Public Round Table: What’s next after the ECJ judgment on gene editing?

The participants of the TNAM 2019 (Tri-National Arabidopsis Meeting) took a tri-national view (Switzerland, Germany and Austria) of the main issues and potential consequences of the ruling of the European Court of Justice (ECJ) on organisms obtained by mutagenesis. A summary of this public round table is available here. Further information and recommendations are published by the German National Academy of Sciences Leopoldina.

CALL 2 FOR PHD APPLICATIONS – DEADLINE JUL 1, 2020

Call 2 for PhD applications within the RESPONSE Doctoral Programme «to society and policy needs through plant, food and energy sciences»

RESPONSE DP is offering 7 early-stage researcher’s positions for 36 months (100%) at the interface of science and policy, as well as science and innovation at one of the three world-leading academic host organization – ETH Zurich and University of Zurich.

RESPONSE DP will train ESRs to reflect on their role as scientists in society, contributing with evidence to policymaking and to build capacities to address global challenges in the areas of sustainable food systems, sustainable energy systems and sustainable land use decisions.

For more information about RESPONSE, open positions and further steps (i.e. submit your application), have a look at:

https://www.plantsciences.uzh.ch/en/research/fellowships/response.html

ETH Zurich and University of Zurich are dedicated to promoting the role of women in science, and, therefore, explicitly invites women to apply.

Call 1 for PhD applications – Deadline Dec 1, 2019

Call 1 for PhD applications within the RESPONSE Doctoral Programme «to society and policy needs through plant, food and energy sciences»

RESPONSE DP is offering 8 early-stage researcher’s positions for 36 months (100%) at the interface of science and policy, as well as science and innovation at one of the three world-leading academic host organization – ETH Zurich, University of Zurich or University of Basel.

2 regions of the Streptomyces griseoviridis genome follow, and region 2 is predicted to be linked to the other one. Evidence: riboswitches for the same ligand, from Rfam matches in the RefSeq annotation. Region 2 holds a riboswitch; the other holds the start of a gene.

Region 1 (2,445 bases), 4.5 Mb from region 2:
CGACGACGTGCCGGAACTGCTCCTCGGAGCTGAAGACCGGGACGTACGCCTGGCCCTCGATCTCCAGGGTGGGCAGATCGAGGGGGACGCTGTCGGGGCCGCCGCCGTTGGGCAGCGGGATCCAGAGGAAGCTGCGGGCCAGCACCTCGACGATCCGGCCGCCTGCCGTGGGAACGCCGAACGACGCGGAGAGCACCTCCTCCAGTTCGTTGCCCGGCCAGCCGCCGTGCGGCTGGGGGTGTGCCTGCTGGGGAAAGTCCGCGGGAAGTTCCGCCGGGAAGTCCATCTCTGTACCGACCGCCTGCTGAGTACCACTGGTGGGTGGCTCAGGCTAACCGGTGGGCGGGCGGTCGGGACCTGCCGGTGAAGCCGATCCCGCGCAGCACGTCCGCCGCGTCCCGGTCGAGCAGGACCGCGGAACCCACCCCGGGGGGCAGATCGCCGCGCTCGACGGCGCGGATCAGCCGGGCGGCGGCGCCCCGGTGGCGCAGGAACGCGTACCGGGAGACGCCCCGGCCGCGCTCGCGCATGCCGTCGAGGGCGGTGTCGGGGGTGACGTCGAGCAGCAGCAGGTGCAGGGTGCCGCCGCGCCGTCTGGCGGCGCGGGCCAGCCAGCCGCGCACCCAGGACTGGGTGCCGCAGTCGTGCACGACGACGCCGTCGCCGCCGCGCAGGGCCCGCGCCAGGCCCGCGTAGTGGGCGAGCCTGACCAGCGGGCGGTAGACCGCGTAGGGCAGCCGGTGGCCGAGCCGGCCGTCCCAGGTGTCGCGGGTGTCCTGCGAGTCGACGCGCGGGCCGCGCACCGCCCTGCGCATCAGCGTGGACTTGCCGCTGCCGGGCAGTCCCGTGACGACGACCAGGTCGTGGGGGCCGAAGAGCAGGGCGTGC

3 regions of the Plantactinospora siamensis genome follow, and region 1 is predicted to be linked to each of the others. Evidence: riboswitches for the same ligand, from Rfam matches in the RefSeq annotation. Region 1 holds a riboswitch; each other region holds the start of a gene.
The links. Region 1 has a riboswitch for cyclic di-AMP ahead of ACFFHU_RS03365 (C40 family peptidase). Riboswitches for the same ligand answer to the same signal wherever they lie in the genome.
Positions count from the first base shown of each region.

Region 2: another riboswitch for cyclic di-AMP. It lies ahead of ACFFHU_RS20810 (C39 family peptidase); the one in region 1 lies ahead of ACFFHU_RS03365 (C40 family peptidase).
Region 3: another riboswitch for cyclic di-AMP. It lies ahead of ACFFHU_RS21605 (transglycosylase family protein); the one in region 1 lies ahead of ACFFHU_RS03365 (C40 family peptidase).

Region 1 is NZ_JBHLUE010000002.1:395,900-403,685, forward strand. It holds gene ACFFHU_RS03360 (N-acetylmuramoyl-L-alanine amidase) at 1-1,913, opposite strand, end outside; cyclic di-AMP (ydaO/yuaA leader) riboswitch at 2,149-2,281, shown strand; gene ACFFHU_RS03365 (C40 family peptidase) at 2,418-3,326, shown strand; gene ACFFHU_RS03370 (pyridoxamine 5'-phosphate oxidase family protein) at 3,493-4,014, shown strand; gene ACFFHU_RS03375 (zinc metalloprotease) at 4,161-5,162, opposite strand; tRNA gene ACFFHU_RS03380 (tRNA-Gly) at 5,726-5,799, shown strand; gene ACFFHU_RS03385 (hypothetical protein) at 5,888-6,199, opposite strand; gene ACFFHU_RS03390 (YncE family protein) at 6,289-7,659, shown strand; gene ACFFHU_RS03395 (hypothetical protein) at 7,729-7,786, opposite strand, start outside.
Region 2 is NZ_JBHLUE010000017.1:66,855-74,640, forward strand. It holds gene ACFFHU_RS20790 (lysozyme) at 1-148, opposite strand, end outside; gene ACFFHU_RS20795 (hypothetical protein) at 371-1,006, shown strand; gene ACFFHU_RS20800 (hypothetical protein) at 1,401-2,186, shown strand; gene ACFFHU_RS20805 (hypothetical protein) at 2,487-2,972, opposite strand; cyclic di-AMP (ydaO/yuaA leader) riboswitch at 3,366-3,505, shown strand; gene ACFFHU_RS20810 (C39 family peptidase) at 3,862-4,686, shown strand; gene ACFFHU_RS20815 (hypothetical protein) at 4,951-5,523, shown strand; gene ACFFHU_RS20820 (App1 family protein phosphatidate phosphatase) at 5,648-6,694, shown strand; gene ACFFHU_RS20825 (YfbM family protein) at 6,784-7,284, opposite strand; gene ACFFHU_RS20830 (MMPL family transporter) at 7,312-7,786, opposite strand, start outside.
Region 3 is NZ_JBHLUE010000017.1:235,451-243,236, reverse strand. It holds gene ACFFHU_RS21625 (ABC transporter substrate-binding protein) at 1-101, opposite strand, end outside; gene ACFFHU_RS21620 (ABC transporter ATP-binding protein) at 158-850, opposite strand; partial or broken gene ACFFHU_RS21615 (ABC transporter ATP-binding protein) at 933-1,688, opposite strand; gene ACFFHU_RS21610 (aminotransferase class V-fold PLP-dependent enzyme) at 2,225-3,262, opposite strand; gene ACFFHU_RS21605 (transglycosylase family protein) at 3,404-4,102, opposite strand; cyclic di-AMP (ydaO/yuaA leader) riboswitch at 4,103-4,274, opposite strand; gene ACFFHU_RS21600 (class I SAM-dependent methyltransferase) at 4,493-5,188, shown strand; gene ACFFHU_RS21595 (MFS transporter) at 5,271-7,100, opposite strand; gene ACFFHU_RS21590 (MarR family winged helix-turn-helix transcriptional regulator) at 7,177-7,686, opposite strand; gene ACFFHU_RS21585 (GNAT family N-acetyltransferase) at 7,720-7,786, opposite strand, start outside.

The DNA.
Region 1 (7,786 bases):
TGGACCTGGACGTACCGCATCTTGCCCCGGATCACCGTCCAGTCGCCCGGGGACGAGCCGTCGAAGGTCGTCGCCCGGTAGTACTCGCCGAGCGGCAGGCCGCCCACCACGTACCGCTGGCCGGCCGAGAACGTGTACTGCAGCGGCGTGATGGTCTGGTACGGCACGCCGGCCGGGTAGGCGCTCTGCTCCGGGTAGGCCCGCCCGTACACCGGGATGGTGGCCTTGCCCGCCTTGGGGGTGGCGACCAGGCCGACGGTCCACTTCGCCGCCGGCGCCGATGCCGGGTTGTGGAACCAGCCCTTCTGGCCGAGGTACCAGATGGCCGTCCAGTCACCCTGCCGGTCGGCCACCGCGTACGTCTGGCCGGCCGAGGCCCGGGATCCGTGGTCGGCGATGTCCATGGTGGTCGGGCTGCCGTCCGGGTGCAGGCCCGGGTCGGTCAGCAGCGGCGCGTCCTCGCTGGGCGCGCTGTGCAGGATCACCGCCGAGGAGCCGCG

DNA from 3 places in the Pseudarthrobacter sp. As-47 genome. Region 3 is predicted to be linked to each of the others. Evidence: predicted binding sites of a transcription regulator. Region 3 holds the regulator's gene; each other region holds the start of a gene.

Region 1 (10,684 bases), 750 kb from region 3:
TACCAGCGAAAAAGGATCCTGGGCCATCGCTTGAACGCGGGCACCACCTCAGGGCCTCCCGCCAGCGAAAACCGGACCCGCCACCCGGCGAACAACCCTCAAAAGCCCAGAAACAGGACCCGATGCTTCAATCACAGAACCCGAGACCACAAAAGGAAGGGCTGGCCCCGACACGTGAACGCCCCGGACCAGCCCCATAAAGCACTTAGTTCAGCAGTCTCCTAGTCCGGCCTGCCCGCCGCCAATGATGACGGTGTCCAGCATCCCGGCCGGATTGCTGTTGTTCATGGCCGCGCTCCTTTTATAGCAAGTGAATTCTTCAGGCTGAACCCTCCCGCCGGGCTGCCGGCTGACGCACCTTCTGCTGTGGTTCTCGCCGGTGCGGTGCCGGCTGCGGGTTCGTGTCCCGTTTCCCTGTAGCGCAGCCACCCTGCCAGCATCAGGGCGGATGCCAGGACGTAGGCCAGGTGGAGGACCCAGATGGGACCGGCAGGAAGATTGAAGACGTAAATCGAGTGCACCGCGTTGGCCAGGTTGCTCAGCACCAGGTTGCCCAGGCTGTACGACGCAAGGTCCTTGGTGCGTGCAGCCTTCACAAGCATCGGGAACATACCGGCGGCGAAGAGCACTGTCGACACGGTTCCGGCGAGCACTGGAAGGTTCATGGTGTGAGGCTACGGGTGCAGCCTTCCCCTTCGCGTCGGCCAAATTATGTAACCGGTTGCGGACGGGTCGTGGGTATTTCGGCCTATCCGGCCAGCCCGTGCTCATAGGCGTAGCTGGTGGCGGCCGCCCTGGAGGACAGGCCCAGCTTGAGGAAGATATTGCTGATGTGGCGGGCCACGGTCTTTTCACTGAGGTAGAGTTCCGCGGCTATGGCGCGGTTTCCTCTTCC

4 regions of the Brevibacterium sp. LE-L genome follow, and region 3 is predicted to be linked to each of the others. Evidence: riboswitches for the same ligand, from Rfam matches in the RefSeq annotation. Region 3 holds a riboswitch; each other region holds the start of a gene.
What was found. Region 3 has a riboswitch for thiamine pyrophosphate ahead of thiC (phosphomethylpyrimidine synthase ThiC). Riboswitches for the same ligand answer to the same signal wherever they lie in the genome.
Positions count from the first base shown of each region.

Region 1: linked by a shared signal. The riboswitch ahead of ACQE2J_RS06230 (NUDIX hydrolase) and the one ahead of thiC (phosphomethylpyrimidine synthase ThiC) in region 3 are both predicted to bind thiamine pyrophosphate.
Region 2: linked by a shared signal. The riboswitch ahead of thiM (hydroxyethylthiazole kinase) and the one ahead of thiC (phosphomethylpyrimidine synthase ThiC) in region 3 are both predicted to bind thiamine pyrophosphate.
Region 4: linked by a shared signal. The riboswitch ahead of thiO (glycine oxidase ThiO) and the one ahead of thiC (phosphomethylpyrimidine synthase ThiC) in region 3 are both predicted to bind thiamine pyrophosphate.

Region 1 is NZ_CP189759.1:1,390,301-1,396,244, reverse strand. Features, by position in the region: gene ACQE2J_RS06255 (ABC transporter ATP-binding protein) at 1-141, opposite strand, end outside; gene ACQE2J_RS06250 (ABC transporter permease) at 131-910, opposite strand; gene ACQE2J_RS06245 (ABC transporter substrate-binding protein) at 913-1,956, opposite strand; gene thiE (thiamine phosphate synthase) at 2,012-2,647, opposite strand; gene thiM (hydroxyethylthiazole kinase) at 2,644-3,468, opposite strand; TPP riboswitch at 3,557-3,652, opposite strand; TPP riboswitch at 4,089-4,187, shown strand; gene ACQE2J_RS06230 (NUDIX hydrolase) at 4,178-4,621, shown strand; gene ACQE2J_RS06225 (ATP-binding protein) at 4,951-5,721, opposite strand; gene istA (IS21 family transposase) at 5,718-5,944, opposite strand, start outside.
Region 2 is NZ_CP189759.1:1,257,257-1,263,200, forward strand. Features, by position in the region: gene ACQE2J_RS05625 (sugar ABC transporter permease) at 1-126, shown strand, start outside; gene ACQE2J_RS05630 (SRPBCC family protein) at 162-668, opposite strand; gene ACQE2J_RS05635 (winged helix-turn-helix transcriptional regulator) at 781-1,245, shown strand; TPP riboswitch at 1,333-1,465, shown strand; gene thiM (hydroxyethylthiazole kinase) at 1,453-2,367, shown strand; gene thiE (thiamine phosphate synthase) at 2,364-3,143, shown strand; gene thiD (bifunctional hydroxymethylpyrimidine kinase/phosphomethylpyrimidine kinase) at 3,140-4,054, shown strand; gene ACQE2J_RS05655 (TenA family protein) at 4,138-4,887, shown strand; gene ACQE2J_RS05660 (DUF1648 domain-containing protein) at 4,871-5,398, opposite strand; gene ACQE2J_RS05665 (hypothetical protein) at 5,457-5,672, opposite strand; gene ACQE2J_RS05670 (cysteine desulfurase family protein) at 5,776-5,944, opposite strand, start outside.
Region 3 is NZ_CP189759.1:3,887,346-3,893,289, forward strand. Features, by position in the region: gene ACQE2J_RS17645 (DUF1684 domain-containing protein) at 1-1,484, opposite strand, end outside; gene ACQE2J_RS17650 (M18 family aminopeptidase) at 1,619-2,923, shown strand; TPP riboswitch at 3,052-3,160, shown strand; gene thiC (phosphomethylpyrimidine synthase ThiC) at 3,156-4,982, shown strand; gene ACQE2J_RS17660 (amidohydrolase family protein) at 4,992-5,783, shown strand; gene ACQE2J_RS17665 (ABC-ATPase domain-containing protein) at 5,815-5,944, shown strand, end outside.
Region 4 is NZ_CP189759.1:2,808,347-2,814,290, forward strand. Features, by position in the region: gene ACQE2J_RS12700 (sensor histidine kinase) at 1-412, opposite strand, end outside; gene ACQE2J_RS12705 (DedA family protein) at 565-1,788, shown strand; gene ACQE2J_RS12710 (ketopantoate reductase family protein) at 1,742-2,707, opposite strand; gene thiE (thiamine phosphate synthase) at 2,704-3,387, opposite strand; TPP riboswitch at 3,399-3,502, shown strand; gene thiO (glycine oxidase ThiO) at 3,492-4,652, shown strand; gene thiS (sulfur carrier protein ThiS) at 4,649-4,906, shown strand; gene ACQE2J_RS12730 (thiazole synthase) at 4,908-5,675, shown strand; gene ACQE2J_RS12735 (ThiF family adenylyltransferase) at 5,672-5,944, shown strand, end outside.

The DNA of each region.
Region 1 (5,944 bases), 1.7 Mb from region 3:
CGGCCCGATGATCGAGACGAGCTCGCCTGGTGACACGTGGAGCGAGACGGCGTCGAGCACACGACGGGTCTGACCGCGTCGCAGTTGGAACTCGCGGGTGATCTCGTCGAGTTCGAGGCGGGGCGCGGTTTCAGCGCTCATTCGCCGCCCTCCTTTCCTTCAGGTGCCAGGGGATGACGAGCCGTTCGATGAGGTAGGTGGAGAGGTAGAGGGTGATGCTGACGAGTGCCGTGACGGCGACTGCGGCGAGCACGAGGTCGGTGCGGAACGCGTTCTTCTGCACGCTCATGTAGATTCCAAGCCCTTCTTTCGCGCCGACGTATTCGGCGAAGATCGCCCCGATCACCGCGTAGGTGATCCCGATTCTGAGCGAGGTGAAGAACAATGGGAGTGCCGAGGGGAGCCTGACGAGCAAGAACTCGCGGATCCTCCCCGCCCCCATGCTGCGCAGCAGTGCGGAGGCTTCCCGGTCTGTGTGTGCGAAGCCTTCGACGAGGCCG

RESPONSE DP will train ESRs to reflect on their role as scientists in society, contributing with evidence to policymaking and to build capacities to address global challenges in the areas of sustainable food systems, sustainable energy systems and sustainable land use decisions.

For more information about RESPONSE, open positions and further steps (i.e. submit your application), have a look at:

https://www.plantsciences.uzh.ch/en/research/fellowships/response.html

ETH Zurich, University of Zurich and University Basel are dedicated to promoting the role of women in science, and, therefore, explicitly invites women to apply.

Effects of seasonal drought on the productivity of grasslands

Recommendations for a sustainable fodder production in changing climate

by Claudia Hahn

What was the main impact for policy?

Claudia Hahn in her fellowship from European Union’s Seventh Framework Programme, IDP BRIDGES delivered integral knowledge directly for farmers and their farming practices, but also for the future education of farmers. Moreover, this project sensitized the farmers for climate change and associated problems and possibilities. On basis of this highly topical study successional projects have already been started.

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The influences of N₂-fixing green alder and atmospheric nitrogen deposition on the nitrogen balance in close to natural ecosystems

by Dr. Tobias Bühlmann
Alumni in PSC Science & Policy, now at METAS

What was the main impact for policy?

The work of Bühlmann et al. (2017) in cooperation with the University of Basel and the Forum Biodiversity Switzerland resulted in the change of the subsidy system of the cooperation Urseren favoring Engadine sheep in 2013. Furthermore, the Federal Office for the Environment (FOEN) adjusted the model for calculation the indirect NO and N2O emissions from close to natural ecosystems in Switzerland (Bühlmann et al. 2015).

Continue reading The influences of N₂-fixing green alder and atmospheric nitrogen deposition on the nitrogen balance in close to natural ecosystems